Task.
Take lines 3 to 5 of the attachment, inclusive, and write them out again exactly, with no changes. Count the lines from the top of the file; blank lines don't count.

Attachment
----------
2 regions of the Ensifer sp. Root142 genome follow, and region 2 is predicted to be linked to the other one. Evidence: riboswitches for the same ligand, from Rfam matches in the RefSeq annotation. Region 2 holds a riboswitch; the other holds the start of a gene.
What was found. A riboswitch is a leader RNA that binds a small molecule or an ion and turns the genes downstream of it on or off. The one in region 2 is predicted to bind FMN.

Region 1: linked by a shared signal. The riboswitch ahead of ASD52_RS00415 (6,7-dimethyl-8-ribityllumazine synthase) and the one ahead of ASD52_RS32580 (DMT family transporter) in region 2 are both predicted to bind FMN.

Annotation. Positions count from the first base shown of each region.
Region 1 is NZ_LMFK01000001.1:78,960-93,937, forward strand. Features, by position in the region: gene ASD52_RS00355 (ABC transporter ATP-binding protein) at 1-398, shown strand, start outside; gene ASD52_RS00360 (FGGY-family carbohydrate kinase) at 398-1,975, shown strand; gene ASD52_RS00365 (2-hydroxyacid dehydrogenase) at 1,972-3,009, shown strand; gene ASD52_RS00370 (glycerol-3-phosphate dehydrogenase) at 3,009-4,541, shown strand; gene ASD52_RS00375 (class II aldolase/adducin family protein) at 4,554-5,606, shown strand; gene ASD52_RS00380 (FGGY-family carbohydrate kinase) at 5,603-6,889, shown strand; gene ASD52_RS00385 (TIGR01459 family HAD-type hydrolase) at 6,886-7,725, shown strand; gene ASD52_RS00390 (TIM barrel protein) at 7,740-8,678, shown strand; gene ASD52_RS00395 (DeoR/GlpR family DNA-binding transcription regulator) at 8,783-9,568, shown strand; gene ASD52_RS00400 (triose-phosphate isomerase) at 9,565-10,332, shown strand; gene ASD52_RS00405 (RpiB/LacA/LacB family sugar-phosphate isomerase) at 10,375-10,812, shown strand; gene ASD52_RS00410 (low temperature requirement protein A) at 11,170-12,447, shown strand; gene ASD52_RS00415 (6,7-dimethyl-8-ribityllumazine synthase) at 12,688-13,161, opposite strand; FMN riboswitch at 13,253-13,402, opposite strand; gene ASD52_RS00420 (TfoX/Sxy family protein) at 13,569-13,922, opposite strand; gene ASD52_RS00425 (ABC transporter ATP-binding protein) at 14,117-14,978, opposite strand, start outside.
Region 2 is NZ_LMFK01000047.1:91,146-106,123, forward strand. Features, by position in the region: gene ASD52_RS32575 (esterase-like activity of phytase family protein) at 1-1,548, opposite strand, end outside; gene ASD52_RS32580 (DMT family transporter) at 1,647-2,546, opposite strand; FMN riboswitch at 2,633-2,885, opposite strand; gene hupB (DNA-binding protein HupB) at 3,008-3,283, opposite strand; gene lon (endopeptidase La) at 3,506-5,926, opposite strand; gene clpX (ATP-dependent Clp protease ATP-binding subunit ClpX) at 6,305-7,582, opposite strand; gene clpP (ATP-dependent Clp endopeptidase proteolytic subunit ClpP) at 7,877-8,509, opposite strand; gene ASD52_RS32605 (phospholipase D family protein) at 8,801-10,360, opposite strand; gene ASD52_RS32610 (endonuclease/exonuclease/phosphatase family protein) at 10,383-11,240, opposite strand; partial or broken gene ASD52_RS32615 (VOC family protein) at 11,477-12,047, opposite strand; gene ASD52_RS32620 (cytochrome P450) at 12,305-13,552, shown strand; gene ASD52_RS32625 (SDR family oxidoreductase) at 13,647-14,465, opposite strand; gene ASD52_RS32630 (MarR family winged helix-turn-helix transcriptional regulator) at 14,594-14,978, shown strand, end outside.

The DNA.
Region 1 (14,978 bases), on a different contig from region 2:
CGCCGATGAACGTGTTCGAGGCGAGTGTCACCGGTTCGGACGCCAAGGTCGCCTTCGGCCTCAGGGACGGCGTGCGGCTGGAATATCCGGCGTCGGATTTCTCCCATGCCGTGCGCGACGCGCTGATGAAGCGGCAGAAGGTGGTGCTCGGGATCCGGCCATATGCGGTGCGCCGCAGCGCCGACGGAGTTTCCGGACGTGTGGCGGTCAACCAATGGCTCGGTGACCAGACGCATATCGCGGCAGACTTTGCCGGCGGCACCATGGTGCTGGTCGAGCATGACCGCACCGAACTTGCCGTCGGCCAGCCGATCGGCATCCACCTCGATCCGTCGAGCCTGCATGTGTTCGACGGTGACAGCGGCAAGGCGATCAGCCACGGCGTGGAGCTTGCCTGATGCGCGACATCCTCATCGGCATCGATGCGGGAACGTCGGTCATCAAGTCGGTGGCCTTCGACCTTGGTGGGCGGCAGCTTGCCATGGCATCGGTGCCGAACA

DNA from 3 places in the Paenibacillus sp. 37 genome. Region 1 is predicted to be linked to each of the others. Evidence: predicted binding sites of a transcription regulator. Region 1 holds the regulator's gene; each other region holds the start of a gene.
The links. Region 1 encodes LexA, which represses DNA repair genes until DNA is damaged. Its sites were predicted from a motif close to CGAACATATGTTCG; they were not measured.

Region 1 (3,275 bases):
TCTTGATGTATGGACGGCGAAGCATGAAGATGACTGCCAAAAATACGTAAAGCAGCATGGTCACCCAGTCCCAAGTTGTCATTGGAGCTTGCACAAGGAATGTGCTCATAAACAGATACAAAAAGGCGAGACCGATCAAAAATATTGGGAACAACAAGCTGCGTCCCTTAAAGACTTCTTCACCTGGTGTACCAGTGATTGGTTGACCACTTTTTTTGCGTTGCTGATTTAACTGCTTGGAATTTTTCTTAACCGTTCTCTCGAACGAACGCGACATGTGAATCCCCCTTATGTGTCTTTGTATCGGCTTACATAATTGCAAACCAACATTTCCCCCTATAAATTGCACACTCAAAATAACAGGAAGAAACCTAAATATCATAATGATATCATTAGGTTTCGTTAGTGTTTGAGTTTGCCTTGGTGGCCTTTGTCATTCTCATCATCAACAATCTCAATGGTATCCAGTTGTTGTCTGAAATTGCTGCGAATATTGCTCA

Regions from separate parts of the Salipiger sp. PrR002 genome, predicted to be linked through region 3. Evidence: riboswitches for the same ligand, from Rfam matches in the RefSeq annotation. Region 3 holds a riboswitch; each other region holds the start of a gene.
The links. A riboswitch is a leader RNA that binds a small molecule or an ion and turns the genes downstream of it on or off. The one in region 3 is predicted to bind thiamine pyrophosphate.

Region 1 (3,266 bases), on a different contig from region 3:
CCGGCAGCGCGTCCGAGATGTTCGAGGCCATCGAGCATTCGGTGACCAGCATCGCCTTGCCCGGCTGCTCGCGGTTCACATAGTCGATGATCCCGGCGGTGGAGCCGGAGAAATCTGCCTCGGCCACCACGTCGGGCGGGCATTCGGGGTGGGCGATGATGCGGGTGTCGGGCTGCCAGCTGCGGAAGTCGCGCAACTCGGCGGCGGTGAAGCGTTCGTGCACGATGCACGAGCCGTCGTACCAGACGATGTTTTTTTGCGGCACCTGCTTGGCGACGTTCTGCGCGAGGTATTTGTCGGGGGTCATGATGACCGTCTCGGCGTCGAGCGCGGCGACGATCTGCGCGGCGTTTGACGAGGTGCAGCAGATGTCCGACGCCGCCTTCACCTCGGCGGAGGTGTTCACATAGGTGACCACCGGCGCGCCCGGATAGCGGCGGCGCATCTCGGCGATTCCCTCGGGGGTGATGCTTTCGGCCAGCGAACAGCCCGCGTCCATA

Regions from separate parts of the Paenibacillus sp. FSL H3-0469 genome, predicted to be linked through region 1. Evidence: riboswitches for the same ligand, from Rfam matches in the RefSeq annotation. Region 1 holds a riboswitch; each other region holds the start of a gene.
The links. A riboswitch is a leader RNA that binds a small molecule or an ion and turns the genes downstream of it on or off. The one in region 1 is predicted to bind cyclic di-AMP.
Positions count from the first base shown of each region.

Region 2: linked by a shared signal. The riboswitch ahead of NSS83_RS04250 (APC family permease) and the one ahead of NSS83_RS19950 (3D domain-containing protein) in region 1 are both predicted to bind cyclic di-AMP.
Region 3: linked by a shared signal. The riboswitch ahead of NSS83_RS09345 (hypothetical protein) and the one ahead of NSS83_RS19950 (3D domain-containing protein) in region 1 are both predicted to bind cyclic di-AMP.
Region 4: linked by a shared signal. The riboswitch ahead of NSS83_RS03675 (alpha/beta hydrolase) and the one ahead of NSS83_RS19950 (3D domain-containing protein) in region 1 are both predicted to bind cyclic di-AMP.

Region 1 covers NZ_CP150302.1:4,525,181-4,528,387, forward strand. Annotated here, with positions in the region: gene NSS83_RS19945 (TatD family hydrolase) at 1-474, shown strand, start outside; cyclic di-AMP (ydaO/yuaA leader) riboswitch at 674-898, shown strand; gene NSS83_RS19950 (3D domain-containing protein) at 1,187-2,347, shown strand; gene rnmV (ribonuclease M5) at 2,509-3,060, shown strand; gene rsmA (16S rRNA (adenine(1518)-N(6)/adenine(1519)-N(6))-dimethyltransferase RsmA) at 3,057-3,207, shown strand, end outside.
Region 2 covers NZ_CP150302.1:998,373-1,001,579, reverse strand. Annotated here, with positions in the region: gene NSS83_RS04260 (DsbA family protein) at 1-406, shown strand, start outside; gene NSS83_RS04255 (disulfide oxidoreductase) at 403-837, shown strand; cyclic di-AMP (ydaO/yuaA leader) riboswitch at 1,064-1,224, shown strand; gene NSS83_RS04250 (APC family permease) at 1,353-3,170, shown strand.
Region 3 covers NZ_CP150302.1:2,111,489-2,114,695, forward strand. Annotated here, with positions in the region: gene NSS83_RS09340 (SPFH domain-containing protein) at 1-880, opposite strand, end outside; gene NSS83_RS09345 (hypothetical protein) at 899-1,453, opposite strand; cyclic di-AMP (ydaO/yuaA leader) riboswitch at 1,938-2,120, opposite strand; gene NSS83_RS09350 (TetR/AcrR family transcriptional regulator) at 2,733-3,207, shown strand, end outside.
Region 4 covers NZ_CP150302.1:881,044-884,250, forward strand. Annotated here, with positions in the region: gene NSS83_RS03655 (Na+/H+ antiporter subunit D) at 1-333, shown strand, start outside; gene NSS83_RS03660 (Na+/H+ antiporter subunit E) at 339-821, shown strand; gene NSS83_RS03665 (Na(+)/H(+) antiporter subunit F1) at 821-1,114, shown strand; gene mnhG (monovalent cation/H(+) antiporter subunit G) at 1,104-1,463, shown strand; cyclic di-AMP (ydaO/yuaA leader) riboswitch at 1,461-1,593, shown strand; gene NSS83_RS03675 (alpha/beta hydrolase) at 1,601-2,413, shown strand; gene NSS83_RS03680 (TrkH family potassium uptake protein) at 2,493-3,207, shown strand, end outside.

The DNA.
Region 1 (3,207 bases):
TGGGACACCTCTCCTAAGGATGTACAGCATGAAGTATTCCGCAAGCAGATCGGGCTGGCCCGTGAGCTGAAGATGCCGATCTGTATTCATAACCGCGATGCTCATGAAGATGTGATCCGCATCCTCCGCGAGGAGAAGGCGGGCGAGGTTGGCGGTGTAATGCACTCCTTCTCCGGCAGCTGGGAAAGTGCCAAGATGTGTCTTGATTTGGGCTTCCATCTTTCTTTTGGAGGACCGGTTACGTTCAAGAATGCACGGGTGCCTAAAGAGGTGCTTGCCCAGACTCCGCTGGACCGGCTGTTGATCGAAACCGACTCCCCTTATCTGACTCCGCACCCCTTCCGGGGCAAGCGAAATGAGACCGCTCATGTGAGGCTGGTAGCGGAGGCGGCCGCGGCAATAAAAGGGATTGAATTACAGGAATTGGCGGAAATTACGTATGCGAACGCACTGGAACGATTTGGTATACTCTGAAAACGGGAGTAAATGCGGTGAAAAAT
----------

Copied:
Region 1: linked by a shared signal. The riboswitch ahead of ASD52_RS00415 (6,7-dimethyl-8-ribityllumazine synthase) and the one ahead of ASD52_RS32580 (DMT family transporter) in region 2 are both predicted to bind FMN.

Annotation. Positions count from the first base shown of each region.
Region 1 is NZ_LMFK01000001.1:78,960-93,937, forward strand. Features, by position in the region: gene ASD52_RS00355 (ABC transporter ATP-binding protein) at 1-398, shown strand, start outside; gene ASD52_RS00360 (FGGY-family carbohydrate kinase) at 398-1,975, shown strand; gene ASD52_RS00365 (2-hydroxyacid dehydrogenase) at 1,972-3,009, shown strand; gene ASD52_RS00370 (glycerol-3-phosphate dehydrogenase) at 3,009-4,541, shown strand; gene ASD52_RS00375 (class II aldolase/adducin family protein) at 4,554-5,606, shown strand; gene ASD52_RS00380 (FGGY-family carbohydrate kinase) at 5,603-6,889, shown strand; gene ASD52_RS00385 (TIGR01459 family HAD-type hydrolase) at 6,886-7,725, shown strand; gene ASD52_RS00390 (TIM barrel protein) at 7,740-8,678, shown strand; gene ASD52_RS00395 (DeoR/GlpR family DNA-binding transcription regulator) at 8,783-9,568, shown strand; gene ASD52_RS00400 (triose-phosphate isomerase) at 9,565-10,332, shown strand; gene ASD52_RS00405 (RpiB/LacA/LacB family sugar-phosphate isomerase) at 10,375-10,812, shown strand; gene ASD52_RS00410 (low temperature requirement protein A) at 11,170-12,447, shown strand; gene ASD52_RS00415 (6,7-dimethyl-8-ribityllumazine synthase) at 12,688-13,161, opposite strand; FMN riboswitch at 13,253-13,402, opposite strand; gene ASD52_RS00420 (TfoX/Sxy family protein) at 13,569-13,922, opposite strand; gene ASD52_RS00425 (ABC transporter ATP-binding protein) at 14,117-14,978, opposite strand, start outside.